In a filing to Arkansas courts before his execution, Lee sought new DNA testing of hair and blood evidence, neither of which provided conclusive results using 1995 techniques. Despite a bloody crime scene, no physical evidence had directly implicated Lee in the murder. No fingerprint evidence from the scene matched Lee and no DNA evidence was presented to the jury. Fingerprints from the crime scene did not match Lee, but Arkansas has never submitted them to a national database to determine whether they might match someone else. Hair and fingernail scrapings from the crime scene were suitable for DNA testing but had not been tested. Lee’s request for testing was denied.
Justice Josephine Linker Hart dissented from the denial of testing for Lee in light of the stay granted to Johnson. In her opinion, she wrote that she was “at a loss to explain this court’s dissimilar treatment of similarly situated litigants.”
Lee’s family continued to seek DNA testing. In January 2020, with support from the American Civil Liberties Union and the Innocence Project, they filed a state Freedom of Information Act lawsuit seeking DNA and fingerprint testing that they believed could prove his innocence.
“My family has been unable to rest for the last two and a half years, knowing that my brother was murdered by the state of Arkansas for a crime we believe he did not commit,” said Lee’s sister, Patricia Young. “What happened to Debra Reese [the victim] is horrible, and we keep her family in our prayers. But I was with Ledell the day this murder happened, and I do not see how he could have done this.”
Posthumous forensic testing found DNA from an unidentified male on the bloody club used to kill Reese and on a blood-soaked shirt that was wrapped around the weapon, raising additional troubling questions about Lee’s conviction.
Jack Jones and Marcel Williams — On April 25, 2017, Arkansas performed the only double execution of the spree. Jack Jones and Marcel Williams were put to death about three hours apart, with Williams’ execution delayed amid allegations that Jones’ execution had been botched. Williams’ lawyers filed an emergency request for a stay in federal district court, saying that “Mr. Jones’s execution appeared to be torturous and inhumane.” The state denied the allegations, calling them “utterly baseless.” According to Williams’ filing, prison staff unsuccessfully tried for 45 minutes to place a central line in Jones’ neck, before eventually placing one elsewhere on his body. Witnesses reported that corrections officials did not wait the mandated 5 minutes to perform a consciousness check on Jones, and that he was moving his lips and gulping for air after the sedative midazolam had been administered.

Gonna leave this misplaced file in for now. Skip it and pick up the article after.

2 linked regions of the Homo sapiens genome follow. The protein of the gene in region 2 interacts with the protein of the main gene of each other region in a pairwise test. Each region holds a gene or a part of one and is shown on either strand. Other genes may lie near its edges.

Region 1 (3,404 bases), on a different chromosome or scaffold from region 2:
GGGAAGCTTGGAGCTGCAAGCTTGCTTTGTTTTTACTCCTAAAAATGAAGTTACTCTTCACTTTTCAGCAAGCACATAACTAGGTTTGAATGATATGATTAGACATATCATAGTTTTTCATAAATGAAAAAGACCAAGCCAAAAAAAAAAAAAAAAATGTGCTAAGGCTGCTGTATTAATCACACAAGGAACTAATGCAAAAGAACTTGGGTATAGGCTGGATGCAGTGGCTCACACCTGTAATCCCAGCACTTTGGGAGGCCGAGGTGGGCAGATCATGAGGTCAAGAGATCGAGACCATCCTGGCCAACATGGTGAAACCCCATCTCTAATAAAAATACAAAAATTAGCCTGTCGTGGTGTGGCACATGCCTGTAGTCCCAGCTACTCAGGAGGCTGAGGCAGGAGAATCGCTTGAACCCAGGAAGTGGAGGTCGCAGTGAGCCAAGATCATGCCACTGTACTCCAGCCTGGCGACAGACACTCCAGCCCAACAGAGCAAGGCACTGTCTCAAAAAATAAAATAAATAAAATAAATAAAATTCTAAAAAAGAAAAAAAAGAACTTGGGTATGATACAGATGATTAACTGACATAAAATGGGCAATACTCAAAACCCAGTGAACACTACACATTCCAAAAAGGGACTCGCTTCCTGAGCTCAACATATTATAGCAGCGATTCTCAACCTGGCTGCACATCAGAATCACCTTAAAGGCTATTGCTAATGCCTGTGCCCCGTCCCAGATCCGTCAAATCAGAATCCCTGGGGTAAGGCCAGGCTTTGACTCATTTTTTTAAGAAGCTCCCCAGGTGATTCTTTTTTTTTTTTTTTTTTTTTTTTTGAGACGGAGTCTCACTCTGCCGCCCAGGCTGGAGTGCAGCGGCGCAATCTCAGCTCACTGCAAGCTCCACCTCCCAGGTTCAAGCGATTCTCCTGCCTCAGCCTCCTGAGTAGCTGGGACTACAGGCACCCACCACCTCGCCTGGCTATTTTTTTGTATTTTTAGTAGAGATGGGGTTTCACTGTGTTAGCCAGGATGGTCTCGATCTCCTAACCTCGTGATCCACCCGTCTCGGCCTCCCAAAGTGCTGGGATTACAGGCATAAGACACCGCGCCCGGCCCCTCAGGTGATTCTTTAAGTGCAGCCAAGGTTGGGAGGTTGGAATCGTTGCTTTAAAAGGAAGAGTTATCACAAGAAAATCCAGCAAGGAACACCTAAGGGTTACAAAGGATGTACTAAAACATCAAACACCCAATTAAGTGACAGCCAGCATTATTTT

Kenneth Williams — The final execution was of Kenneth Williams on April 27, 2022. Media witnesses reported observing Williams “coughing, convulsing, lurching, jerking, with sound that was audible even with the microphone turned off” during his execution. Associated Press reporter Kelly Kissel said “Williams’ body jerked 15 times in quick succession — lurching violently against the leather restraint across his chest.” Kissel, who has witnessed ten executions, noted that “[t]his is the most I’ve seen an inmate move three- or four-minutes in.” Williams’ lawyer described the execution as “horrifying.” A spokesperson for the governor dismissed the witness accounts, calling the execution “flawless” and describing Williams’ movement as an “involuntary muscular reaction.”